Thursday, September 2, 2010

Blog Tour: Love Finds You in Victory Heights (Interview & Review)

What happens when you add a factory gal with a slightly pushy, but well-meaning reporter? A match made in "heaven," or actually, Victory Heights, to be exact.

That's the premise behind the newest novel by the writing team of Tricia Goyer and Ocieanna Fleiss - Love Finds You in Victory Heights. 

Set during World War II, the book focuses on life on the "homefront" of Seattle, Washington. It captures the adventures of Rosalie, a small town girl who spends her days "shooting" rivets into B-17 bombers, and Kenny, a reporter who longs to break big stories, but is stuck writing features.

When Kenny dubs Rosalie "Seattle's Own Rosie the Riveter,” the pair are thrown together in unexpected ways.

"I knew I wanted to write a Rosie the Riveter book," .Goyer said. "There are many places the Rosies worked, but since I was most familiar with Seattle (and Ocieanna lives there) we picked that!"

In the novel, Rosalie works on the B-17's in a Boeing plant, hidden in part by trees and houses - a fact pulled directly from the history books. (Want to see pictures of the real plant, click here: http://www.taphilo.com/history/WWII/USAAF/Boeing/index.shtml)

"I love the idea of women doing unique jobs ... but it was even more intriguing for Rosie because before WWII most women did not work outside the home." Goyer explained. "During the war they were needed not only from 9 - 5 p.m., but to do scrap metal drives and write letters to the troops, and to serve food at USO clubs. Rosie did all that and more!"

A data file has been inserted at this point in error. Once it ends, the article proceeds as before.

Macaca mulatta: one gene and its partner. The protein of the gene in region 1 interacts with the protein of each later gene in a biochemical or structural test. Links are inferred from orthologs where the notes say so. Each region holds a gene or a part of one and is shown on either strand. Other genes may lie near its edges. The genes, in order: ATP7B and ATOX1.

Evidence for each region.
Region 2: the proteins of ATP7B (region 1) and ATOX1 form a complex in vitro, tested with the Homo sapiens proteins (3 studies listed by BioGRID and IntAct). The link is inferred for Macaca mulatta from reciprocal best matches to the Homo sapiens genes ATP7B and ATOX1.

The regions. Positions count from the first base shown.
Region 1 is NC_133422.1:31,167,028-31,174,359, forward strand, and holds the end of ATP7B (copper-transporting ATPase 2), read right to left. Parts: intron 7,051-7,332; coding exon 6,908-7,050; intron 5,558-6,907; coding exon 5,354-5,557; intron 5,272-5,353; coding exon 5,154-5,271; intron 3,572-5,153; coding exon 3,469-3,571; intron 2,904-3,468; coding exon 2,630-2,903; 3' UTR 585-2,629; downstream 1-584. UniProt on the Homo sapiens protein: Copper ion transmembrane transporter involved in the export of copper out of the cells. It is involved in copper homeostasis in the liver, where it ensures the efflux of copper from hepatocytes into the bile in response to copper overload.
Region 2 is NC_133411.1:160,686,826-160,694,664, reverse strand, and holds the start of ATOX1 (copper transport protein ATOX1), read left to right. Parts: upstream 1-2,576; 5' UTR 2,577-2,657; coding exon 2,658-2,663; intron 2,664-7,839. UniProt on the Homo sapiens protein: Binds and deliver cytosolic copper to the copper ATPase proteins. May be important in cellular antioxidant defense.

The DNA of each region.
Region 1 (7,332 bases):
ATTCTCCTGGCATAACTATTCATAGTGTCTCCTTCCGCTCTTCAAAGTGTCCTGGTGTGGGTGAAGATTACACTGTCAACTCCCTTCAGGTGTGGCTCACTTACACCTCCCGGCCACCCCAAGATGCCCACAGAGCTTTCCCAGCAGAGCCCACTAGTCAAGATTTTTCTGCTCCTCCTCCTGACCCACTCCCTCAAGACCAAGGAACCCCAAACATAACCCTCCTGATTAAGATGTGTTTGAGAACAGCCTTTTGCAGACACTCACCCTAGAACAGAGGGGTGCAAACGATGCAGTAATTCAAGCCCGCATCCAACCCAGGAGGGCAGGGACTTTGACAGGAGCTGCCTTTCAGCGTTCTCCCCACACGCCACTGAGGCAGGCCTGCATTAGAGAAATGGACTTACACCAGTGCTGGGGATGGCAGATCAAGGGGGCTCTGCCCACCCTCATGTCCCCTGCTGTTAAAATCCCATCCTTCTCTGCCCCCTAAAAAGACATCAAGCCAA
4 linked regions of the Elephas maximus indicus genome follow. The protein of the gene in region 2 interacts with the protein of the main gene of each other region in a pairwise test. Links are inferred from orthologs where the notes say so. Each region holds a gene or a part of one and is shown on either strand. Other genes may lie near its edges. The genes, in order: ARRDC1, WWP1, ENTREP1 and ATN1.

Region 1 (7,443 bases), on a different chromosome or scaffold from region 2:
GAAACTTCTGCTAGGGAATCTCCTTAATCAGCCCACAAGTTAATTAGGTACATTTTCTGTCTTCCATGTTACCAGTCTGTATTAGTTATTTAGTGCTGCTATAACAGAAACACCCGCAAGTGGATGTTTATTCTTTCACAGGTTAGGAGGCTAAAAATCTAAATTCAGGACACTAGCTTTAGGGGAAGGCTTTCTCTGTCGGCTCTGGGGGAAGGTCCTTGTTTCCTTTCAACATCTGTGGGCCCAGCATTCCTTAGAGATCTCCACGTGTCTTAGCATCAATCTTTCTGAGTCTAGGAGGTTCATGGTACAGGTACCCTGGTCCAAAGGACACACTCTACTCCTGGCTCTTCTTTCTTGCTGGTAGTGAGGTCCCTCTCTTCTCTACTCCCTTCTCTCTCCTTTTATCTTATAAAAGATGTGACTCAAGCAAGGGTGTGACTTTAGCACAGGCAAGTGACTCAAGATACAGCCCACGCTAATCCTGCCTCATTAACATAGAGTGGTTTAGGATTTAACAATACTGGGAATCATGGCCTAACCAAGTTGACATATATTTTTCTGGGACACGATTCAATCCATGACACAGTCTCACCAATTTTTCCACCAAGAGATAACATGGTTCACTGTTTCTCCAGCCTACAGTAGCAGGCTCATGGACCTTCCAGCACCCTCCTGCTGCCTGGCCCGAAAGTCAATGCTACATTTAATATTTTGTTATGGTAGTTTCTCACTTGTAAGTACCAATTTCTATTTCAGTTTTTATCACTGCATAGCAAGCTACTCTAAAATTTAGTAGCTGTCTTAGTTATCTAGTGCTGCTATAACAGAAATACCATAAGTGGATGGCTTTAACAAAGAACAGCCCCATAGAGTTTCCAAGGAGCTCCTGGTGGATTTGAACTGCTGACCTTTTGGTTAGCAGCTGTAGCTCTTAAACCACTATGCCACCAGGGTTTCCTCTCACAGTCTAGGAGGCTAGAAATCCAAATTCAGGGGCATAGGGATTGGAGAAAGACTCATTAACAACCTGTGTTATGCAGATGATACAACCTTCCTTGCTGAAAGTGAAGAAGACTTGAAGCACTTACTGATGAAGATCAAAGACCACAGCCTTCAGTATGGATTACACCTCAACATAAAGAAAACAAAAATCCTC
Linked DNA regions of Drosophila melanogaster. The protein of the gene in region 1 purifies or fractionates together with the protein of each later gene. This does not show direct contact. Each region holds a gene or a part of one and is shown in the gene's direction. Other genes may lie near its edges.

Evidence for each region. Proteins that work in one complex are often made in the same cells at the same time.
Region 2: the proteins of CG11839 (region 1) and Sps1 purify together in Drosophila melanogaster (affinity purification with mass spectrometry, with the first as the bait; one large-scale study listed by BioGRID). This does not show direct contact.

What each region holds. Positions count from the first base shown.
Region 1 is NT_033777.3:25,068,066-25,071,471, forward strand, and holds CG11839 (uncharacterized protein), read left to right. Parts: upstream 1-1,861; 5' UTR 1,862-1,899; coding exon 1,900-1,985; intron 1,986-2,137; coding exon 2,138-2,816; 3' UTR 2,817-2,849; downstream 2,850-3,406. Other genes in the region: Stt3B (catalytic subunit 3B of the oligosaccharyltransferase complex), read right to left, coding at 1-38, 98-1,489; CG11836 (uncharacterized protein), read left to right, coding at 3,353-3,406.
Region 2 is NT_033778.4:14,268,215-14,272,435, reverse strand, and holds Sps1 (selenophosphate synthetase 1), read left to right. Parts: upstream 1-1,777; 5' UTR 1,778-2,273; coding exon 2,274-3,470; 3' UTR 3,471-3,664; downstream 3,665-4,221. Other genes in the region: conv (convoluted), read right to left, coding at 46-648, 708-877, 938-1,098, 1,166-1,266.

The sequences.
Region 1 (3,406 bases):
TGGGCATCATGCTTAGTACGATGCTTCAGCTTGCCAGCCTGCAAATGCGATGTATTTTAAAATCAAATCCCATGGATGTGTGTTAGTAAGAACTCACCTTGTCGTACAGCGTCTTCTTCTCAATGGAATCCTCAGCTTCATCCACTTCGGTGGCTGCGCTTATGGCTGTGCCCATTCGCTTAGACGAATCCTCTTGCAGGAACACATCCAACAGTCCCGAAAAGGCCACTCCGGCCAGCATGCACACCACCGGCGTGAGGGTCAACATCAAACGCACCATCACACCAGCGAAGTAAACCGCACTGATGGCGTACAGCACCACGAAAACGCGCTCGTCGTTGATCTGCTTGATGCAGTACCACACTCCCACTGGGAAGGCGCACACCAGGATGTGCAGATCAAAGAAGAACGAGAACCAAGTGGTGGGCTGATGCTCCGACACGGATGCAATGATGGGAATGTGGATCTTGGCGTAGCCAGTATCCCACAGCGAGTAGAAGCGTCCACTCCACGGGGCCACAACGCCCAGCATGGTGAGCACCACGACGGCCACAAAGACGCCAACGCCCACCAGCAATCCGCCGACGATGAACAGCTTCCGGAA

Goyer said she loved developing a character with Rosie's spunk.

"Sometimes the stuff that zinged out of her mouth cracked me up!" Goyer said. "I also liked her emotional struggles ... as strange as that is. I believe it showed the complexity of war."

While there wasn't actually a "Seattle's own Rosie," Goyer and Fleiss crafted their main character on other Rosies, who did appear in WWII histories.

"We hope readers will come away amazed by these women and wanting to honor them in their own way," Goyer explained.

Goyer said the choice to make the main male character a reporter, rather than a soldier, was a deliberate decision. 

"During the war 'every' able-bodied man was away from war," Goyer explained. "There were veterans I interviewed who had deferments, because they were needed on the homefront, but most of them ended up signing up and going overseas anyway.

"It really bothered these men that they weren't overseas fighting. We thought it would be interesting to have a main character who struggled with these issues."

History Meets Fiction
Woven among the fictional aspects of the novel, Goyer and Fleiss placed several true accounts including, Victory Square, contracted non-military workers and the macaroni man.

"All my novels are based on historical fact," Goyer said. "I think it's very important for novelists to stay as true-to-history as possible.

"If something happens in my novels, I want it to have happened in history. I love this because readers coming away learning something. Yes, they fall in love with the characters and get swept away with their story, but I want them to feel more knowledgeable too!"

Victory Square
According to www.historylink.org, Victory Square was dedicated on May 2, 1942 as a civic focal point for Seattle's World War II homefront. It was located on University Street, between fourth and fifth avenues, in the front of Olympic Hotel. Victory Square was home to rallies, bond drives and a monument that lists the names of Washington state citizens who lost their loves during the war. Want to read more? Click here: http://www.historylink.org/index.cfm?DisplayPage=output.cfm&file_id=2873

Non-Military Contract Workers
One of the characters, a friend of Kenny, was wounded overseas while working for a contracted ambulance company that wasn't part of the military. Because of this, he struggled to get the healthcare he needed.